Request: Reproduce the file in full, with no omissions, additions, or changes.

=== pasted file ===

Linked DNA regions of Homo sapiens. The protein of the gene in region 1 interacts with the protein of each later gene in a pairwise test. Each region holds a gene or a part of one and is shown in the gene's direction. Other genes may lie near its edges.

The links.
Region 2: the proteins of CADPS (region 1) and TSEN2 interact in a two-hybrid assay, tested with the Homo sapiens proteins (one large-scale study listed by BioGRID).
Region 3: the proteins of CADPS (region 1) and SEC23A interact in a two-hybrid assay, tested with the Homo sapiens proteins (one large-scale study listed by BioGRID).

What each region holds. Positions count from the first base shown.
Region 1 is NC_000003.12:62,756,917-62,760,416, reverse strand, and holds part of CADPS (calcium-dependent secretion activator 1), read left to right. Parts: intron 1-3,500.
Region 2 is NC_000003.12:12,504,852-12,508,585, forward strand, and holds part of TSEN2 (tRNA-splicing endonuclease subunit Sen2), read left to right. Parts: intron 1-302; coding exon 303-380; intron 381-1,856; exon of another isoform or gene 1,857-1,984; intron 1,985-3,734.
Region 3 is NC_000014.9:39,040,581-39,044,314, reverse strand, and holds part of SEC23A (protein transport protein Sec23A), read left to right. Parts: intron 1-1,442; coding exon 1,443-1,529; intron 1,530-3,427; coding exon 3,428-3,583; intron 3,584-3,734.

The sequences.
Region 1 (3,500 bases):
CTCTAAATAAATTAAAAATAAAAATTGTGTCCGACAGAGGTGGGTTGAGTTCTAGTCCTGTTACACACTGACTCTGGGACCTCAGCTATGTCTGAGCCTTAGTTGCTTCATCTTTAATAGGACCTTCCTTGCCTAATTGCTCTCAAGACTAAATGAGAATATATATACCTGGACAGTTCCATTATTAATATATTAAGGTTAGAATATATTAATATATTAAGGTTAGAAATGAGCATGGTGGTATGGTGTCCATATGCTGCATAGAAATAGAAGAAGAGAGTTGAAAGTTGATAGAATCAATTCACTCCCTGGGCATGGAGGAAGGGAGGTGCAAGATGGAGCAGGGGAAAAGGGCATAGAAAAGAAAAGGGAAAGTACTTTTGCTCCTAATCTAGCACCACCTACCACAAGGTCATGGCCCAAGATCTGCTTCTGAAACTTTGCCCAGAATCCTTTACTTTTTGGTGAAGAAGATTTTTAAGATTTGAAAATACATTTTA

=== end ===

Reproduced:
Linked DNA regions of Homo sapiens. The protein of the gene in region 1 interacts with the protein of each later gene in a pairwise test. Each region holds a gene or a part of one and is shown in the gene's direction. Other genes may lie near its edges.

The links.
Region 2: the proteins of CADPS (region 1) and TSEN2 interact in a two-hybrid assay, tested with the Homo sapiens proteins (one large-scale study listed by BioGRID).
Region 3: the proteins of CADPS (region 1) and SEC23A interact in a two-hybrid assay, tested with the Homo sapiens proteins (one large-scale study listed by BioGRID).

What each region holds. Positions count from the first base shown.
Region 1 is NC_000003.12:62,756,917-62,760,416, reverse strand, and holds part of CADPS (calcium-dependent secretion activator 1), read left to right. Parts: intron 1-3,500.
Region 2 is NC_000003.12:12,504,852-12,508,585, forward strand, and holds part of TSEN2 (tRNA-splicing endonuclease subunit Sen2), read left to right. Parts: intron 1-302; coding exon 303-380; intron 381-1,856; exon of another isoform or gene 1,857-1,984; intron 1,985-3,734.
Region 3 is NC_000014.9:39,040,581-39,044,314, reverse strand, and holds part of SEC23A (protein transport protein Sec23A), read left to right. Parts: intron 1-1,442; coding exon 1,443-1,529; intron 1,530-3,427; coding exon 3,428-3,583; intron 3,584-3,734.

The sequences.
Region 1 (3,500 bases):
CTCTAAATAAATTAAAAATAAAAATTGTGTCCGACAGAGGTGGGTTGAGTTCTAGTCCTGTTACACACTGACTCTGGGACCTCAGCTATGTCTGAGCCTTAGTTGCTTCATCTTTAATAGGACCTTCCTTGCCTAATTGCTCTCAAGACTAAATGAGAATATATATACCTGGACAGTTCCATTATTAATATATTAAGGTTAGAATATATTAATATATTAAGGTTAGAAATGAGCATGGTGGTATGGTGTCCATATGCTGCATAGAAATAGAAGAAGAGAGTTGAAAGTTGATAGAATCAATTCACTCCCTGGGCATGGAGGAAGGGAGGTGCAAGATGGAGCAGGGGAAAAGGGCATAGAAAAGAAAAGGGAAAGTACTTTTGCTCCTAATCTAGCACCACCTACCACAAGGTCATGGCCCAAGATCTGCTTCTGAAACTTTGCCCAGAATCCTTTACTTTTTGGTGAAGAAGATTTTTAAGATTTGAAAATACATTTTA